Saint Catchpole was a saint who was the namesake of the village of Ottery St Catchpole, in Devon, England.


  • This curious surname, chiefly found in East Anglia, is of Old French origin, and derives from the Old French "chacepol", Old Norman French "cachepol" (in medieval Latin "chassipullus") meaning "chase fowl". The name was originally occupational for a tax-gatherer authorised to chase and seize farmyard fowl in default of money (debts and taxes), and later referred to a petty officer of justice, a sheriff's officer or sergeant, especially a warrant officer who arrests for debt. The first recorded spelling of the family name is shown to be that of Aluricus Chacepol, which was dated 1086, in the Domesday Book of Middlesex, during the reign of William the Conqueror.[1]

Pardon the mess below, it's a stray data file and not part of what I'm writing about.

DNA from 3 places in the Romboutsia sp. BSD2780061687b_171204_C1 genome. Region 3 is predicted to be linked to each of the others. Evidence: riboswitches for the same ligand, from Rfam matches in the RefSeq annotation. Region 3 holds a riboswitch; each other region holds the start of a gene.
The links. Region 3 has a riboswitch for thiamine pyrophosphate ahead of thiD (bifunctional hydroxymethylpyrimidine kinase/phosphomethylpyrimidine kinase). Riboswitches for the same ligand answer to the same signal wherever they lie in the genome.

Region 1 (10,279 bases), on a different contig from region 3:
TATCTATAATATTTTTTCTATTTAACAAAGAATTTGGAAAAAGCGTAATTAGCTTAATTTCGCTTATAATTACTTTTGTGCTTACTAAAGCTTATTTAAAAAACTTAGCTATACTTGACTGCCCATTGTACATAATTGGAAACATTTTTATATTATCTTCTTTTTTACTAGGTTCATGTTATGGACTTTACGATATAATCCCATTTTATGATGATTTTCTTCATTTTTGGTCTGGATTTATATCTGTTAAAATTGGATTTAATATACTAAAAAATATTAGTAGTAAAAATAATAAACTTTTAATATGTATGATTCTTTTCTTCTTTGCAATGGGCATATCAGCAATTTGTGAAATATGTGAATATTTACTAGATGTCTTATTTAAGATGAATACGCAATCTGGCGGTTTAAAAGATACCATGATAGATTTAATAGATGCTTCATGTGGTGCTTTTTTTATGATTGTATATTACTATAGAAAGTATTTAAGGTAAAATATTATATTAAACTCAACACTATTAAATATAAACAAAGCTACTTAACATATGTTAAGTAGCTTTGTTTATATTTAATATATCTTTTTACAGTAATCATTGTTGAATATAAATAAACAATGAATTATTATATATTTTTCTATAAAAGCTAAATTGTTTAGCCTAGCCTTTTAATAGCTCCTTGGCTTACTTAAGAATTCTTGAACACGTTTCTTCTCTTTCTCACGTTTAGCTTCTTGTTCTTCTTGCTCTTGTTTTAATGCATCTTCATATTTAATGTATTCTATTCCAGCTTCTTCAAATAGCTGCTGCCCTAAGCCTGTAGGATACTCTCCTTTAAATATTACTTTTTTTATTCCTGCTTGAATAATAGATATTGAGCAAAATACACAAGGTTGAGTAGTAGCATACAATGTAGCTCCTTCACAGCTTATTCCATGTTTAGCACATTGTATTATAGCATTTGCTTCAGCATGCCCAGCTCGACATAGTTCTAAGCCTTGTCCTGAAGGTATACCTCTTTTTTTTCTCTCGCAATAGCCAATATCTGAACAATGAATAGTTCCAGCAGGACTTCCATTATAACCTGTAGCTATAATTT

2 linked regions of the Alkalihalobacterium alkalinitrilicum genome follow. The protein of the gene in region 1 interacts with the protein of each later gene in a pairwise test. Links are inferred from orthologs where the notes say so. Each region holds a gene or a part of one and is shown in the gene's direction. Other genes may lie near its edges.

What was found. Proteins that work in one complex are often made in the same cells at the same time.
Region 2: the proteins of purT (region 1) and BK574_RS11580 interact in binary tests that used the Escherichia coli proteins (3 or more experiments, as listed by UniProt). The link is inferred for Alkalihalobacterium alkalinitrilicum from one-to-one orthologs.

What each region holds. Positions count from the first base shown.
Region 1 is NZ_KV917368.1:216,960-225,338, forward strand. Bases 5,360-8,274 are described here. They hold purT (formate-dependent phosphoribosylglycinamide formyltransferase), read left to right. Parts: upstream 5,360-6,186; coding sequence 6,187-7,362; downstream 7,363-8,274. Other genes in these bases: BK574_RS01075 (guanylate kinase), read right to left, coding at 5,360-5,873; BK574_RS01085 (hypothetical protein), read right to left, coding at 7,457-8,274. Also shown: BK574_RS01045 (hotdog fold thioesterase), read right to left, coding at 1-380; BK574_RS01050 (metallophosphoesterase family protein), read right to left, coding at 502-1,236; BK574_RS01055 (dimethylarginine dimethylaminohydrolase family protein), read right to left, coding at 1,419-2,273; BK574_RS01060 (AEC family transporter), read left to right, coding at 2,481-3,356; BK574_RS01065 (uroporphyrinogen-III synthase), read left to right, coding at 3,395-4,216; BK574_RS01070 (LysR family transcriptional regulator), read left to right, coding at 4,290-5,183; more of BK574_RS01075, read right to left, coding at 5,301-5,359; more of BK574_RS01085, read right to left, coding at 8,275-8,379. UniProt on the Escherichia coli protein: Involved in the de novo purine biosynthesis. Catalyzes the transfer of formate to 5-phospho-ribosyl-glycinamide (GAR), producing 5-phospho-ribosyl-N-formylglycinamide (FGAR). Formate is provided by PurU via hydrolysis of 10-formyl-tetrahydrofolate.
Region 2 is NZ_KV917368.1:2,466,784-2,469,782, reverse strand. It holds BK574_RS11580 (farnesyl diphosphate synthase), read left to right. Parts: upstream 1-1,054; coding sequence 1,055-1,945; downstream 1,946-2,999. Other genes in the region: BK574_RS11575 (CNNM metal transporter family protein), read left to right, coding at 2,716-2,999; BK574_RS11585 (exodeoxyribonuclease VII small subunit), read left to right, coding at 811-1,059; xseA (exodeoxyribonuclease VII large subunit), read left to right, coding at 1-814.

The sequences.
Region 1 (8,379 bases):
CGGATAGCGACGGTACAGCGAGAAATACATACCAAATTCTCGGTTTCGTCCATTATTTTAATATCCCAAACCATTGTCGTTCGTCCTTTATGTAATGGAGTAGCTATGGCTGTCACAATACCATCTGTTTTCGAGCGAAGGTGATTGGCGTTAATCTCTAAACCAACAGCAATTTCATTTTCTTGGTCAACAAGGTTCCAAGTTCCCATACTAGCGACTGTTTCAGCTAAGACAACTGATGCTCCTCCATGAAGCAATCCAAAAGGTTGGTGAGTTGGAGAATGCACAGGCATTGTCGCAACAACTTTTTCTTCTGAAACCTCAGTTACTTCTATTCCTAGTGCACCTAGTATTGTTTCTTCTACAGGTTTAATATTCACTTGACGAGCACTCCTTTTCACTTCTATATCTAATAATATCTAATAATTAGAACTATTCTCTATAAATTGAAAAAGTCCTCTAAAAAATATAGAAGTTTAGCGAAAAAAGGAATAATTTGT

Notes and references

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